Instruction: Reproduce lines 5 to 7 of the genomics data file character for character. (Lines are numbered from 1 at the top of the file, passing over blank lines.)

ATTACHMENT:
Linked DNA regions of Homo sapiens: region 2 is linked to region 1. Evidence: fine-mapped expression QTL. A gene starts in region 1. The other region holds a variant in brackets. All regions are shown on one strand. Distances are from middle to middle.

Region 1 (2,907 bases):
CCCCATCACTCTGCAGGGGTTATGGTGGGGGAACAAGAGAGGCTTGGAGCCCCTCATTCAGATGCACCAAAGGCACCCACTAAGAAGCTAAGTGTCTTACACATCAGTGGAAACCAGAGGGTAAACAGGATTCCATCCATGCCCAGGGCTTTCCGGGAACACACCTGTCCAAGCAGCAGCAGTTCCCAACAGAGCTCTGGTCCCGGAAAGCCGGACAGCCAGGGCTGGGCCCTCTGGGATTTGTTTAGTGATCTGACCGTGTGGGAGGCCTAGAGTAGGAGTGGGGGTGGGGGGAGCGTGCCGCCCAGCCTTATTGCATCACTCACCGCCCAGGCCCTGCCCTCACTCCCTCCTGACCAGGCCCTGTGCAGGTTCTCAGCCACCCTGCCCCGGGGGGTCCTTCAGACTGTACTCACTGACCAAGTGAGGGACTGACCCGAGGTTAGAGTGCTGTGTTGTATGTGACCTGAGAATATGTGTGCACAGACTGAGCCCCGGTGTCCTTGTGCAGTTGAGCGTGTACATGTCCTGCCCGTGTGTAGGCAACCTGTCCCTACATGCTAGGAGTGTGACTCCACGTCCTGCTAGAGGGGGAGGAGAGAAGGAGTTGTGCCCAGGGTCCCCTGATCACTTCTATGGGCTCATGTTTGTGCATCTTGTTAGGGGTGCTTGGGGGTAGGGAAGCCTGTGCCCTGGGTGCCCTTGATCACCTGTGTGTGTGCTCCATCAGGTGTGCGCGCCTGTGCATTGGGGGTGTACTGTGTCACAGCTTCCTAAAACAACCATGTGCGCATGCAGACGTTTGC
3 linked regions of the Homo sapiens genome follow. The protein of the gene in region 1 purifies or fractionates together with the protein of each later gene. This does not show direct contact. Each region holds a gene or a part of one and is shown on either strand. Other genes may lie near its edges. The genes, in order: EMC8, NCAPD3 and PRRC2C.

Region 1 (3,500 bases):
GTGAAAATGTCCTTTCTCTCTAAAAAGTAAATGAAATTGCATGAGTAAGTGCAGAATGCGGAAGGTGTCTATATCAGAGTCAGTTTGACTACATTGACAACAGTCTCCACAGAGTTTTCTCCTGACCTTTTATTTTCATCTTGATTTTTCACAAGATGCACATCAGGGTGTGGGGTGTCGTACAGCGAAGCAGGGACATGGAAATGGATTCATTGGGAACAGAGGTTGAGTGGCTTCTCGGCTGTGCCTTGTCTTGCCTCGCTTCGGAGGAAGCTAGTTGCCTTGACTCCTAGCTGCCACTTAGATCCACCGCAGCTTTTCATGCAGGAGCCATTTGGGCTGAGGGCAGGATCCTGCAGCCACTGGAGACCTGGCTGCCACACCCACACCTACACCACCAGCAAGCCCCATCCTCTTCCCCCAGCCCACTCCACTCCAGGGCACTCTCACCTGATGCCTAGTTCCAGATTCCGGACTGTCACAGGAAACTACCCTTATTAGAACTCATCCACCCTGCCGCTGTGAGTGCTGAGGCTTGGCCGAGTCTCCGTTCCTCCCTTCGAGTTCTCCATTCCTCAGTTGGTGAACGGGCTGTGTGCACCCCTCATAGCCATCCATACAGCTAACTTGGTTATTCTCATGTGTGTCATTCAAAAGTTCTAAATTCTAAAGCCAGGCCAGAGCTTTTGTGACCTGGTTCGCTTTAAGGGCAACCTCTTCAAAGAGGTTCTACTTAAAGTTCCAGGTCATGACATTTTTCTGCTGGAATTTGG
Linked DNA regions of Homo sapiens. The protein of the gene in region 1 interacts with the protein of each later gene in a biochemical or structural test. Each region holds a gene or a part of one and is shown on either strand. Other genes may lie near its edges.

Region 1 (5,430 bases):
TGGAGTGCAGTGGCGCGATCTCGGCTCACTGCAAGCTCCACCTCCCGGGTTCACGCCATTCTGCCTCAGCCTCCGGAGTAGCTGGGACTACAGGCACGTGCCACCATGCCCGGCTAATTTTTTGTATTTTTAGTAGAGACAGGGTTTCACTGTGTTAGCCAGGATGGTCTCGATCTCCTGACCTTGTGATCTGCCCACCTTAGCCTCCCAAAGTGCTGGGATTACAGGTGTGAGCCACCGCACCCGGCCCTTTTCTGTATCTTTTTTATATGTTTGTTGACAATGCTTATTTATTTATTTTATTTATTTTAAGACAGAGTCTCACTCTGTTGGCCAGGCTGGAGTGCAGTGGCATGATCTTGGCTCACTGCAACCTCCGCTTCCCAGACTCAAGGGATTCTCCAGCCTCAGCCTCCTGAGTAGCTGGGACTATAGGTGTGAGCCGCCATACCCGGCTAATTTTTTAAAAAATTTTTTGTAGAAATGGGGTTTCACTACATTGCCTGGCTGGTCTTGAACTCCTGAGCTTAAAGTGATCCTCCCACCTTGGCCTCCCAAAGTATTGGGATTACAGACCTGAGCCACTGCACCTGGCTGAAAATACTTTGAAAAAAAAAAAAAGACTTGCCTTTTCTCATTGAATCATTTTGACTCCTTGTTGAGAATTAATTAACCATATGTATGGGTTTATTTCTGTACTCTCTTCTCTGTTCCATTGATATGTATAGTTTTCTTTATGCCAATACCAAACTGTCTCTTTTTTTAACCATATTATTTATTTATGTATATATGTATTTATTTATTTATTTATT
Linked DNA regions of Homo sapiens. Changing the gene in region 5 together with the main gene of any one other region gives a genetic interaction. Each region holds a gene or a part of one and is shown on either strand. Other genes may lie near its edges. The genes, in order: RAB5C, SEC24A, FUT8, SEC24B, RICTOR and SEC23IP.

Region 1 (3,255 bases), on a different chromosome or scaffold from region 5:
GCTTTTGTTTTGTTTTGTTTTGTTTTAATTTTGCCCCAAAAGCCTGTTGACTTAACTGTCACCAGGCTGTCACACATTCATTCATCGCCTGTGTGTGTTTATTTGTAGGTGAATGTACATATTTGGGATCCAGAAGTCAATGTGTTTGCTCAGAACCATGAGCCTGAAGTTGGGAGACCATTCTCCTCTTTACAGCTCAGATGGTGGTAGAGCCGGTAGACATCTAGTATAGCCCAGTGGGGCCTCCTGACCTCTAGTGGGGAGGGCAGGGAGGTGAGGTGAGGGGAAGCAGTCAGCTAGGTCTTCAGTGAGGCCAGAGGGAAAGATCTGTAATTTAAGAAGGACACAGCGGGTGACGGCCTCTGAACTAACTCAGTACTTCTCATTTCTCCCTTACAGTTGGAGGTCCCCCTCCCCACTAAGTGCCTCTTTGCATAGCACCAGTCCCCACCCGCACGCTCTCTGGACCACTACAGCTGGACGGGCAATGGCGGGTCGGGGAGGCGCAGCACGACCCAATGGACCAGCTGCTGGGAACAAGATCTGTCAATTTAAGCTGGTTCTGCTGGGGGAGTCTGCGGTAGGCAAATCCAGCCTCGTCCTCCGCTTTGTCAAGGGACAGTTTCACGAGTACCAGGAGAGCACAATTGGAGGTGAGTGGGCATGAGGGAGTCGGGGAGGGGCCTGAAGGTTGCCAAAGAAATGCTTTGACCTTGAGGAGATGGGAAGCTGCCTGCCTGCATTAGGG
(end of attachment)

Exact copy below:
Region 1 (3,500 bases):
GTGAAAATGTCCTTTCTCTCTAAAAAGTAAATGAAATTGCATGAGTAAGTGCAGAATGCGGAAGGTGTCTATATCAGAGTCAGTTTGACTACATTGACAACAGTCTCCACAGAGTTTTCTCCTGACCTTTTATTTTCATCTTGATTTTTCACAAGATGCACATCAGGGTGTGGGGTGTCGTACAGCGAAGCAGGGACATGGAAATGGATTCATTGGGAACAGAGGTTGAGTGGCTTCTCGGCTGTGCCTTGTCTTGCCTCGCTTCGGAGGAAGCTAGTTGCCTTGACTCCTAGCTGCCACTTAGATCCACCGCAGCTTTTCATGCAGGAGCCATTTGGGCTGAGGGCAGGATCCTGCAGCCACTGGAGACCTGGCTGCCACACCCACACCTACACCACCAGCAAGCCCCATCCTCTTCCCCCAGCCCACTCCACTCCAGGGCACTCTCACCTGATGCCTAGTTCCAGATTCCGGACTGTCACAGGAAACTACCCTTATTAGAACTCATCCACCCTGCCGCTGTGAGTGCTGAGGCTTGGCCGAGTCTCCGTTCCTCCCTTCGAGTTCTCCATTCCTCAGTTGGTGAACGGGCTGTGTGCACCCCTCATAGCCATCCATACAGCTAACTTGGTTATTCTCATGTGTGTCATTCAAAAGTTCTAAATTCTAAAGCCAGGCCAGAGCTTTTGTGACCTGGTTCGCTTTAAGGGCAACCTCTTCAAAGAGGTTCTACTTAAAGTTCCAGGTCATGACATTTTTCTGCTGGAATTTGG
Linked DNA regions of Homo sapiens. The protein of the gene in region 1 interacts with the protein of each later gene in a biochemical or structural test. Each region holds a gene or a part of one and is shown on either strand. Other genes may lie near its edges.